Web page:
RHCP Reunite With John Frusciante at Tibetan Freedom Gig: Watch - Rolling Stone
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Flashback: Red Hot Chili Peppers Reunite With John Frusciante at Tibetan Freedom Concert

This 1998 performance of “Under the Bridge” was their first major event since the guitarist rejoined the group

The 1998 Tibetan Freedom Concert was packed with surprises, like Michael Stipe joining Radiohead for “Lucky,” Thom Yorke returning the favor by singing “E-Bow the Letter,” with R.E.M., the Beastie Boys previewing their upcoming single “Intergalactic,” and a lightning bolt that struck a young fan during Herbie Hancock’s set and sent her to the hospital with significant burns (and shortened the first day of the show).

One of the biggest surprises came near the end of the last day when Pearl Jam cut their set 15 minutes short and handed off their instruments to the Red Hot Chili Peppers. The group wasn’t officially on the bill, but they’d just reunited with John Frusciante six years after he left the band, and they were eager to get back in front of a large crowd.

The lightning storm scrambled all of the plans for the second day of the festival, and the Chili Peppers were initially told they wouldn’t get a chance to play. “Eddie Vedder got wind of our dilemma,” Anthony Kiedis wrote in his 2004 memoir, Scar Tissue, “and threatened to pull out unless we were given part of their allowed stage time. It was an amazing show of support from them, and we never forgot it.”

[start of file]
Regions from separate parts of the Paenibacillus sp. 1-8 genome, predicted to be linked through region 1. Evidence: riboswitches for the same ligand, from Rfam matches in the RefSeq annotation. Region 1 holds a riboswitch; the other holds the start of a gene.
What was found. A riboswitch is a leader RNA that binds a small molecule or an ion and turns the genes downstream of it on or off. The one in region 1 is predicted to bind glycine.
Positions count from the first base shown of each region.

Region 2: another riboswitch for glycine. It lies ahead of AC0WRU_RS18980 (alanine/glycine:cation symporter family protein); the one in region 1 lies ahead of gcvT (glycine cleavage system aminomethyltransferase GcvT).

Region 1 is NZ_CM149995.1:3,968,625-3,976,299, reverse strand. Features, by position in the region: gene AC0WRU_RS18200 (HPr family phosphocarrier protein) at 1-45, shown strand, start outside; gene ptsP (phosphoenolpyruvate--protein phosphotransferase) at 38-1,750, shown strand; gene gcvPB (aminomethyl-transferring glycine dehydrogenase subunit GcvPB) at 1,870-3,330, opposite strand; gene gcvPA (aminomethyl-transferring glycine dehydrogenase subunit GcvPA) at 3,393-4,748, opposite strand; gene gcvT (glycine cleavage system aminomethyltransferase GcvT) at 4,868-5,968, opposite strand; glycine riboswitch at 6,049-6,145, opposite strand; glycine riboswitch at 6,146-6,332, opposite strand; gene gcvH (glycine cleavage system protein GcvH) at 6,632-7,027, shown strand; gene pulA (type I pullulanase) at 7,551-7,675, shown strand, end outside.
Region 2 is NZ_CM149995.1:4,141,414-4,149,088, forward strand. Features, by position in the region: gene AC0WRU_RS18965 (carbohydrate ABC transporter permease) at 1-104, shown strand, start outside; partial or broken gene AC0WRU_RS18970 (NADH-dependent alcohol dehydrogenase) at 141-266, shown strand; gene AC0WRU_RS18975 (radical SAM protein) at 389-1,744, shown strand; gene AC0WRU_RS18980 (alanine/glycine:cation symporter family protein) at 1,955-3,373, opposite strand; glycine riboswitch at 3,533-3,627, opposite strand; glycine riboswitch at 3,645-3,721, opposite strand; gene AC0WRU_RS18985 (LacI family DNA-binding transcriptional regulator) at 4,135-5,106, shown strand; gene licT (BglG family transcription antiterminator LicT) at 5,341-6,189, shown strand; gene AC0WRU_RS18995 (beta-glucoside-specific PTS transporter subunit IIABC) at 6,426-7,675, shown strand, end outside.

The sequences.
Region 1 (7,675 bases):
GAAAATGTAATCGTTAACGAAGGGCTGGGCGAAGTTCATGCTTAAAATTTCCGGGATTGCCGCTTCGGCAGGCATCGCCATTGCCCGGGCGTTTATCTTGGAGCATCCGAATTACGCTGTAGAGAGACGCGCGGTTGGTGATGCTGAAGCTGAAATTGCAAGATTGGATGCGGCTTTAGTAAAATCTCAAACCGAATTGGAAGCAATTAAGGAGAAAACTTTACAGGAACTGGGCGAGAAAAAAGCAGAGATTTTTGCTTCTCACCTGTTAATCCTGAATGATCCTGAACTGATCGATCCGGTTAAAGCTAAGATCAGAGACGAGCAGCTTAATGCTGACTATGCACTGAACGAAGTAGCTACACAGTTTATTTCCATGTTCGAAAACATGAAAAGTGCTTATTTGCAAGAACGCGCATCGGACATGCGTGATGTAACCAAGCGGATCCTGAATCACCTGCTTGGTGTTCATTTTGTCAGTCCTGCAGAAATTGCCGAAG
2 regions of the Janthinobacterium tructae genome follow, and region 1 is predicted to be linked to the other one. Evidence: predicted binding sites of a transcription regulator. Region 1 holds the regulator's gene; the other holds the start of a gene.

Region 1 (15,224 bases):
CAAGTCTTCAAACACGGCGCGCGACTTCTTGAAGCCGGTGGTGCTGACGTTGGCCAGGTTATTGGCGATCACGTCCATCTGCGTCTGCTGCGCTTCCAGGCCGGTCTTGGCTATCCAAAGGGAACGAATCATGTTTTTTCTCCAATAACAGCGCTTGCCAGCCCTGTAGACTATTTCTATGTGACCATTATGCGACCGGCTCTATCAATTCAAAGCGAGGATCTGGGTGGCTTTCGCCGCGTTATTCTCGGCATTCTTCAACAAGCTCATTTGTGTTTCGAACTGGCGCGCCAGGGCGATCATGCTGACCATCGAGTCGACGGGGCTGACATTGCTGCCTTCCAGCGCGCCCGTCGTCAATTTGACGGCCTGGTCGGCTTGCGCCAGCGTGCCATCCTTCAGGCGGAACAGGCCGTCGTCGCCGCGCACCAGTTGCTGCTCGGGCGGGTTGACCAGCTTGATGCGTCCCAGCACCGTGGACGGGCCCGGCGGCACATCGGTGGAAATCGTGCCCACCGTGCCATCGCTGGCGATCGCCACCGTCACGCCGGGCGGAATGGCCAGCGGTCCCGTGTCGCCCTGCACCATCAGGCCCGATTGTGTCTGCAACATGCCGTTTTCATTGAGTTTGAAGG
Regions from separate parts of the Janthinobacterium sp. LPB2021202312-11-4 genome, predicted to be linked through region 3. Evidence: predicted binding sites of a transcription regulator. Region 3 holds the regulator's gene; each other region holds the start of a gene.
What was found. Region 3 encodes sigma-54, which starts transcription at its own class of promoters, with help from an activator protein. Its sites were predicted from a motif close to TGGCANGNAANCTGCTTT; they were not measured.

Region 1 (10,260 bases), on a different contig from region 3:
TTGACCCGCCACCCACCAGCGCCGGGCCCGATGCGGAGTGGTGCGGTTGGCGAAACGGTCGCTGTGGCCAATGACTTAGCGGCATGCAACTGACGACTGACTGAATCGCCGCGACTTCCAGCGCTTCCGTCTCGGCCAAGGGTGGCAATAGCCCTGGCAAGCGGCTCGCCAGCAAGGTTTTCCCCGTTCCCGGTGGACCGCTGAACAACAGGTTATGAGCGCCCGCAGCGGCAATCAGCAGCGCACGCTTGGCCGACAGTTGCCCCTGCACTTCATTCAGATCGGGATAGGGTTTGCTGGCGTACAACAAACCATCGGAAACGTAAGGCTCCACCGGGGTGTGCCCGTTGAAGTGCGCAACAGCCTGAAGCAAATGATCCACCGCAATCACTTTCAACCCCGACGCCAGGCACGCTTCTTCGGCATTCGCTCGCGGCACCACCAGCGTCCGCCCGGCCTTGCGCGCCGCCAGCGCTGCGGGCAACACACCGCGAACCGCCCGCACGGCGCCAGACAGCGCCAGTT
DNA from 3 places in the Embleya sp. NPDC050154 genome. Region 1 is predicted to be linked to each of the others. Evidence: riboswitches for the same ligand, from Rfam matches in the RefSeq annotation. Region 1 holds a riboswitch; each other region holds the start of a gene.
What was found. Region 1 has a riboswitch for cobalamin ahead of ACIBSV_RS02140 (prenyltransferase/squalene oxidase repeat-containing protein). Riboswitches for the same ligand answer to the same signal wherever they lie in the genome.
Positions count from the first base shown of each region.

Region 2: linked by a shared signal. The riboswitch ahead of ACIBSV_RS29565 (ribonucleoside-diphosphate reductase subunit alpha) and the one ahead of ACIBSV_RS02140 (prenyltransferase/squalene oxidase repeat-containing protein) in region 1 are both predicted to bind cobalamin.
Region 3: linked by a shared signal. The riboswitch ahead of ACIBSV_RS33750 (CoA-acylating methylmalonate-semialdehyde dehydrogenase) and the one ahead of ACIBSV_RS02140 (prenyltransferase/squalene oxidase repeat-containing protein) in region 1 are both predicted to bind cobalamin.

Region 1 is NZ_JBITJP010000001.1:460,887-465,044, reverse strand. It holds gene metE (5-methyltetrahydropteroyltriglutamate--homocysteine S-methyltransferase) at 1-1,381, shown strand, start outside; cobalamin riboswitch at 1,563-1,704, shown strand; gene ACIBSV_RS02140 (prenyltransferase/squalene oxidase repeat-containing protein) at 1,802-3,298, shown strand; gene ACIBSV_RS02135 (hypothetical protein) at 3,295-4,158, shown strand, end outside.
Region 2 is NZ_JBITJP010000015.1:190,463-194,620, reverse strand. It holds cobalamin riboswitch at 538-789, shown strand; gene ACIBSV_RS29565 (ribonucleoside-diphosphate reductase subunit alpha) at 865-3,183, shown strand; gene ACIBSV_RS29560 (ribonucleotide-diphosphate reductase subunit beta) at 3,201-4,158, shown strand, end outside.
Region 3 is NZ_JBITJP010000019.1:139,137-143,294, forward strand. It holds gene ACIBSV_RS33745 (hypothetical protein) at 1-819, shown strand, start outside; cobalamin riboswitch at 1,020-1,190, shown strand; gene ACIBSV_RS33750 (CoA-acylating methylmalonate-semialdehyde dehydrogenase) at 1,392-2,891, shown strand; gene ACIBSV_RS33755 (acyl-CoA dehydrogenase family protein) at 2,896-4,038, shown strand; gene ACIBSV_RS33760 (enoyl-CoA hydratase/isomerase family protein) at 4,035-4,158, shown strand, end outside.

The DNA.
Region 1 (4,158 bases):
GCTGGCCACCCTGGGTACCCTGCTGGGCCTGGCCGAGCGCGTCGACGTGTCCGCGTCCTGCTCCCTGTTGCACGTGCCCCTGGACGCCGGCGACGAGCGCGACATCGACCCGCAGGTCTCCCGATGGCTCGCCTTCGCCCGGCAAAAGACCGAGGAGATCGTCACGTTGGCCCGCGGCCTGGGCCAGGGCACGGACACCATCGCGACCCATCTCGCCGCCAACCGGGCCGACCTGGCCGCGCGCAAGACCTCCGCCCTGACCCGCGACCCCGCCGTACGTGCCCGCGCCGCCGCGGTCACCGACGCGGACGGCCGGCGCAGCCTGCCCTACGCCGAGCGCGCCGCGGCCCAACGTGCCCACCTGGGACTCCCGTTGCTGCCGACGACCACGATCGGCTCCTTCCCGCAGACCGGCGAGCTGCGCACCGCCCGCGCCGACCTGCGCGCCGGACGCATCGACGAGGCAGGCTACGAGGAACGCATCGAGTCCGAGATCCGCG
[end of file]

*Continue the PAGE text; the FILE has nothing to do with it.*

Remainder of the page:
This was technically their third performance since Frusciante came back, following a Los Angeles radio show and a warm-up gig at the 9:30 Club in Washington D.C. earlier that month — but this was the big one it had all been building toward. They played just three songs: “Give It Away,” “Under the Bridge,” and “The Power of Equity.” (Here is fan-shot video of “Under the Bridge.”) “The audience was 100 percent behind us,” Kiedis wrote, “and it was such a joyful moment to be back onstage with John.”

They took that momentum into the studio with Frusciante and continued work on their comeback LP, Californication, which hit stores about a year later. It proved they had a lot more to offer fans than nostalgic renditions of the old tunes, and it launched an incredible new era of the band. Frusciante left again in 2009, but word came out earlier this month that he’s coming back for round three in 2020. They have a handful of festival gigs lined up beginning in May 2020, but it’s unclear if they plan on playing some under-the-radar gigs prior to that. Hopefully, this time it can happen without anyone getting struck by lightning.


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